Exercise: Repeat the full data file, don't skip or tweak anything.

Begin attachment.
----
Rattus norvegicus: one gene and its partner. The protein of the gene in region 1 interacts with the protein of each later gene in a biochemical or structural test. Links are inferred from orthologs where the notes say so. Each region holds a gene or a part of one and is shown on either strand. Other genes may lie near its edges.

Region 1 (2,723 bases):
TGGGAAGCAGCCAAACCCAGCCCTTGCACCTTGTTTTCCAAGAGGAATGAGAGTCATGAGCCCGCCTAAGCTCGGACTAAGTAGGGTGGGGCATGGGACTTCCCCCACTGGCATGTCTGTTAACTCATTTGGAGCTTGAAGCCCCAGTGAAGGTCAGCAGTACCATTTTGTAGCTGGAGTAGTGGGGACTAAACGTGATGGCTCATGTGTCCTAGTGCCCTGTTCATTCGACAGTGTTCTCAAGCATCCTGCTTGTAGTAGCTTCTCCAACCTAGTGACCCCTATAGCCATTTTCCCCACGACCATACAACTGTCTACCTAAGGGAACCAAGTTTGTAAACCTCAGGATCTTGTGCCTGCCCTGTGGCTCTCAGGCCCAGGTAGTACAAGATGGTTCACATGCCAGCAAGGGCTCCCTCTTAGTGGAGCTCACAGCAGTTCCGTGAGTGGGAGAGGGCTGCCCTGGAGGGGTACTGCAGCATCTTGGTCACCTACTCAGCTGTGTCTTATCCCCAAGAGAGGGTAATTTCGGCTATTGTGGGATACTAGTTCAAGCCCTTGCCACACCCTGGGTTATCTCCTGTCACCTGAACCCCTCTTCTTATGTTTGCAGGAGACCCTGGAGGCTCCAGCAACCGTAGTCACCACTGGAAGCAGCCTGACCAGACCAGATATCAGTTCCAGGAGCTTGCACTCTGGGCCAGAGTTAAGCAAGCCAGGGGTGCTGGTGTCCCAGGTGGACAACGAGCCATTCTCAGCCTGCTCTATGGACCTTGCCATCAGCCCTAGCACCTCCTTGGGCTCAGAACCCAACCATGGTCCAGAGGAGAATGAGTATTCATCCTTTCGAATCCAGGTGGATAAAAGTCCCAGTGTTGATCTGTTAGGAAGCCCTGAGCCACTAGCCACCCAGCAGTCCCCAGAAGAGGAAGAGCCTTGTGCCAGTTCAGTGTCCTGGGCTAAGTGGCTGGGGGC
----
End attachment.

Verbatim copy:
Rattus norvegicus: one gene and its partner. The protein of the gene in region 1 interacts with the protein of each later gene in a biochemical or structural test. Links are inferred from orthologs where the notes say so. Each region holds a gene or a part of one and is shown on either strand. Other genes may lie near its edges.

Region 1 (2,723 bases):
TGGGAAGCAGCCAAACCCAGCCCTTGCACCTTGTTTTCCAAGAGGAATGAGAGTCATGAGCCCGCCTAAGCTCGGACTAAGTAGGGTGGGGCATGGGACTTCCCCCACTGGCATGTCTGTTAACTCATTTGGAGCTTGAAGCCCCAGTGAAGGTCAGCAGTACCATTTTGTAGCTGGAGTAGTGGGGACTAAACGTGATGGCTCATGTGTCCTAGTGCCCTGTTCATTCGACAGTGTTCTCAAGCATCCTGCTTGTAGTAGCTTCTCCAACCTAGTGACCCCTATAGCCATTTTCCCCACGACCATACAACTGTCTACCTAAGGGAACCAAGTTTGTAAACCTCAGGATCTTGTGCCTGCCCTGTGGCTCTCAGGCCCAGGTAGTACAAGATGGTTCACATGCCAGCAAGGGCTCCCTCTTAGTGGAGCTCACAGCAGTTCCGTGAGTGGGAGAGGGCTGCCCTGGAGGGGTACTGCAGCATCTTGGTCACCTACTCAGCTGTGTCTTATCCCCAAGAGAGGGTAATTTCGGCTATTGTGGGATACTAGTTCAAGCCCTTGCCACACCCTGGGTTATCTCCTGTCACCTGAACCCCTCTTCTTATGTTTGCAGGAGACCCTGGAGGCTCCAGCAACCGTAGTCACCACTGGAAGCAGCCTGACCAGACCAGATATCAGTTCCAGGAGCTTGCACTCTGGGCCAGAGTTAAGCAAGCCAGGGGTGCTGGTGTCCCAGGTGGACAACGAGCCATTCTCAGCCTGCTCTATGGACCTTGCCATCAGCCCTAGCACCTCCTTGGGCTCAGAACCCAACCATGGTCCAGAGGAGAATGAGTATTCATCCTTTCGAATCCAGGTGGATAAAAGTCCCAGTGTTGATCTGTTAGGAAGCCCTGAGCCACTAGCCACCCAGCAGTCCCCAGAAGAGGAAGAGCCTTGTGCCAGTTCAGTGTCCTGGGCTAAGTGGCTGGGGGC